Through my experience in competing and coaching I have found that a lot of girl’s gymnastics judges have been judging for a loooooong time.

One could think that these judges would prefer routine tracks to be more “old school”. However, I found this is not the case.  I often see judges visibly reacting more positively when a gymnast brings them something fresh and new unlike they have seen before.

They have seen many routines throughout the years and are looking for something fresh and exciting. After all  they are human. Bringing something new and fresh all starts with the music. If you want to impress the judges, don’t bore them with the same old music.  An energetic routine starts with high energy modern sounds much like the gymnastics tracks you might find here at GymnasticsTracks.com.

 

Christina Tardy Gymnastics Coach

Christina Tardy
Founder/Principal
GymnasticsTracks.com

Dancing does matter! In my experience I have found that dance is just as important in a floor routine as the tumbling passes.

I put all of my efforts towards emphasizing my dance moves in hopes that it would help my score at least a little bit. It paid off.

Over the years of competing and coaching, I have been complimented many times on my routines. However, there is one particular moment that has stayed with me.  At the beginning of my senior year of high school, I had an incident that unfortunately left me with a badly sprained ankle. I struggled a lot with this because Floor was always my favorite event and I could not compete in the next few meets.  I worked very hard to eventually come back partially and decided to compete my floor routine without being 100%. Looking back, it probably wasn’t the best idea because my tumbling was very sketchy due to my injury and I was risking additional injury by doing so.  But, I did anyway. I went for my first pass and quickly realized that it was not going to be my finest performance. In mid-air I had to rework my tumbling run so that I would land on my feet instead of my head. After a rough landing, I decided that if my ankle was going to force me to water down my skills, I would have to make up for it in my choreography.  So that is exactly what I did. I put all of my efforts towards emphasizing my dance moves in hopes that it would help my score at least a little bit. It paid off.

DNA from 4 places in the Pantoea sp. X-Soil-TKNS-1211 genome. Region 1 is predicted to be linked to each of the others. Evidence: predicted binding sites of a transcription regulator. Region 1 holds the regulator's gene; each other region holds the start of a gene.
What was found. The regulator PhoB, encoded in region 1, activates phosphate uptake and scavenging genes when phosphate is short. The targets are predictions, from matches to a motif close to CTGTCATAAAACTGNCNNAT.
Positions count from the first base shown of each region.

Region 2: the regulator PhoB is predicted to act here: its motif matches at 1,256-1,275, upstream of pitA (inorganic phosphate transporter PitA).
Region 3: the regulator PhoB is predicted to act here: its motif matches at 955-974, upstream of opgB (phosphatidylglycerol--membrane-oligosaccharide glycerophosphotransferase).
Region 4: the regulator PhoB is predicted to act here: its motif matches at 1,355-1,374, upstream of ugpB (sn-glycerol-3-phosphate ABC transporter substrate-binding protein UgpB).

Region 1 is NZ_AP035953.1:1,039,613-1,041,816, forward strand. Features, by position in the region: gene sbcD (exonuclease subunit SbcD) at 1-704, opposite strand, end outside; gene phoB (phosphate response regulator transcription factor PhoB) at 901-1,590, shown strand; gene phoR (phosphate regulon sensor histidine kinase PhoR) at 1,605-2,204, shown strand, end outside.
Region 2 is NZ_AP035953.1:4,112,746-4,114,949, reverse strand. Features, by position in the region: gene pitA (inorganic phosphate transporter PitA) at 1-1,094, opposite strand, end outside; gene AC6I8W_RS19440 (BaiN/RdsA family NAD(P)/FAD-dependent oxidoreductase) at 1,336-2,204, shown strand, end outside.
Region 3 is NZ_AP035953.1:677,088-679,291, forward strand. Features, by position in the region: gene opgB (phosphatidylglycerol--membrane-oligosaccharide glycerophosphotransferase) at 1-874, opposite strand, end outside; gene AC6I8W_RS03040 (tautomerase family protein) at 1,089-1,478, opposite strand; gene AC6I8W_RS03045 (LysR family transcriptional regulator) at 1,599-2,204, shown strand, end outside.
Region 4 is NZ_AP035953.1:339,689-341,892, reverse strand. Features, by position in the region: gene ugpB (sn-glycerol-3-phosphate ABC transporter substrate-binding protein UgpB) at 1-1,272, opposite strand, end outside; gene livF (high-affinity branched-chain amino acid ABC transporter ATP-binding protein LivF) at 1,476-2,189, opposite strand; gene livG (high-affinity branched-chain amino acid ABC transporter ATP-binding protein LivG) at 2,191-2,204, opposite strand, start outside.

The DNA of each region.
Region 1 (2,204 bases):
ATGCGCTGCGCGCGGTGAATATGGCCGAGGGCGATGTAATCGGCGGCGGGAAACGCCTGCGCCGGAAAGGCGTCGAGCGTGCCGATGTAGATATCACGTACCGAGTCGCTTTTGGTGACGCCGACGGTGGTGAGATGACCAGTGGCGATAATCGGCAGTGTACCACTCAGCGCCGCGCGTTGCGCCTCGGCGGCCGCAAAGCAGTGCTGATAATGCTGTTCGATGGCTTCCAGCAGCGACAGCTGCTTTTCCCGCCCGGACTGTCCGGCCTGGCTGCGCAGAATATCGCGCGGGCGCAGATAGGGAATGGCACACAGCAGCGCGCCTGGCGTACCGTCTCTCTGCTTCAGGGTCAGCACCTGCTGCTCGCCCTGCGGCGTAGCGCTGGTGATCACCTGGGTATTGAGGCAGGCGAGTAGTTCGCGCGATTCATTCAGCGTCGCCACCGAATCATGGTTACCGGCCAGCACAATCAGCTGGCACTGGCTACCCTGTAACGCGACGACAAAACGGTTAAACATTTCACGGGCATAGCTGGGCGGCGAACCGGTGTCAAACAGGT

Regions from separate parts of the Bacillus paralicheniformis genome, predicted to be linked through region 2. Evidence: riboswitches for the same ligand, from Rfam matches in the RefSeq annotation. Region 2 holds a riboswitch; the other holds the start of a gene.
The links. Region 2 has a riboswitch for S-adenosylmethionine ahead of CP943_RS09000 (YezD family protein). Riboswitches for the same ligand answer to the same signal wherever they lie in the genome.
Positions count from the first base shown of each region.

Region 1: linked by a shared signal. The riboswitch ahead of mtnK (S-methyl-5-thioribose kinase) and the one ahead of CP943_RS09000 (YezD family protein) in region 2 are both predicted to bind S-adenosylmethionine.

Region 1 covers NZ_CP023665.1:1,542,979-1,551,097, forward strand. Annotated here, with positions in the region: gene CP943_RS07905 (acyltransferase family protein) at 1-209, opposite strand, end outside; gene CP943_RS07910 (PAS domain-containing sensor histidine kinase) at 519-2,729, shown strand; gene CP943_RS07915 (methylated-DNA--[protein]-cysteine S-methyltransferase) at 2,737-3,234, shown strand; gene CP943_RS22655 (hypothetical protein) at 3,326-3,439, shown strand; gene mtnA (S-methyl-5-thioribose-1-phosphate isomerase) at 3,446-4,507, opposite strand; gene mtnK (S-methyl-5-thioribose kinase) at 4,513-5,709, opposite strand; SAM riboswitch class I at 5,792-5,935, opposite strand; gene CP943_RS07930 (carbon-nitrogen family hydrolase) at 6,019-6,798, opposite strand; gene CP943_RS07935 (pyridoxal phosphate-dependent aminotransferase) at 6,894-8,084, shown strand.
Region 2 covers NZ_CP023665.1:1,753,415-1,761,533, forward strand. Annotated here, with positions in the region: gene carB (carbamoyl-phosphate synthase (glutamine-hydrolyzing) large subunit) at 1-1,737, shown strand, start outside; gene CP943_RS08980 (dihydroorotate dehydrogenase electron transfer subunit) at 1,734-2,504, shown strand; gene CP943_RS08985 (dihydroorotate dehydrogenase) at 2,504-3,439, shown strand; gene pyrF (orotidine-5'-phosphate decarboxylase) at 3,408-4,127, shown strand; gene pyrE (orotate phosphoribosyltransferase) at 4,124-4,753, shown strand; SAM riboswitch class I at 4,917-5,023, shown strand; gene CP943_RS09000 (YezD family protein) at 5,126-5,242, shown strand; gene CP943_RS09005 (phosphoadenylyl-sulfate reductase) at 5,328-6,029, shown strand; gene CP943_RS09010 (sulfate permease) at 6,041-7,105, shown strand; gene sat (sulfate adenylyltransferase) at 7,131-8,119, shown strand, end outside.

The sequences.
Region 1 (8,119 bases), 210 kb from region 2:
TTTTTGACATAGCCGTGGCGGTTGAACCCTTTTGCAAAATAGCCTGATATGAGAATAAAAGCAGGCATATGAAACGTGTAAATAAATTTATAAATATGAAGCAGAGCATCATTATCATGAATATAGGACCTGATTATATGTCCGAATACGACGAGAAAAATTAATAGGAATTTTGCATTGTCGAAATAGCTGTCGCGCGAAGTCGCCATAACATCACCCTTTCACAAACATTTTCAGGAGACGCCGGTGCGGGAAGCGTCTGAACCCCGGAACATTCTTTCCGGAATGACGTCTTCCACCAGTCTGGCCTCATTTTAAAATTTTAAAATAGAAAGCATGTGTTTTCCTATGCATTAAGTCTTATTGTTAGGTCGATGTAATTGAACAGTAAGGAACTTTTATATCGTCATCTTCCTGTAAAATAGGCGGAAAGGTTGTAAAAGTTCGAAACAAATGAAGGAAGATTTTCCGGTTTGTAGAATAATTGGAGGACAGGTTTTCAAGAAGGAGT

When my routine was over I walked off the floor laughing at myself because I knew that it was nothing close to what I was capable of even though I gave it my all.

In the end, my score was flashed as a 9.3.  This was way higher than I deserved but I give my high energy dance all the credit.  The judge really appreciated my dance and clearly gave me the benefit of the doubt.

I try to stress the importance of the creativity and composition of a floor routine to all of my gymnasts because I have seen first hand the benefits when this is properly applied to the routine.

 

Christina Tardy Gymnastics Coach

Christina Tardy
Founder/Principal
GymnasticsTracks.com

Over the years I have choreographed many floor routines to many different types of music styles for students with a wide range of dance abilities. The first ingredient to a great gymnastics floor routine is the music.  The music is going to determine what style you are looking to portray in your performance. A gymnast should always choose a music track that is going to fit their personality and style.

“Proper music plays a major part in a successful floor routine and high scores from the judges”

The goal in Floor Exercise is to combine tumbling and dance elements blended together with artistry. That is the job of the choreographer and without the proper music it would be impossible to accomplish.  Once I have the music for a floor routine, I listen to it repeatedly to help gather my ideas. Once I have a solid start I begin showing the gymnast the choreography.

We generally practice it several times during which I  offer them constructive positive tips on how to execute the moves properly.  Once the routine is complete I explain to the student that they don’t have to do the routine exactly how I show them and encourage them to make their routine their own and give it their own twist. This is important to give the student some ownership of the floor routine so that they will perform it with as much passion as possible. When you put it all together in the end you will find you have one great floor routine that you, the audience, and most importantly the judges will enjoy.

 

Christina Tardy Gymnastics Coach

Christina Tardy
Founder/Principal
GymnasticsTracks.com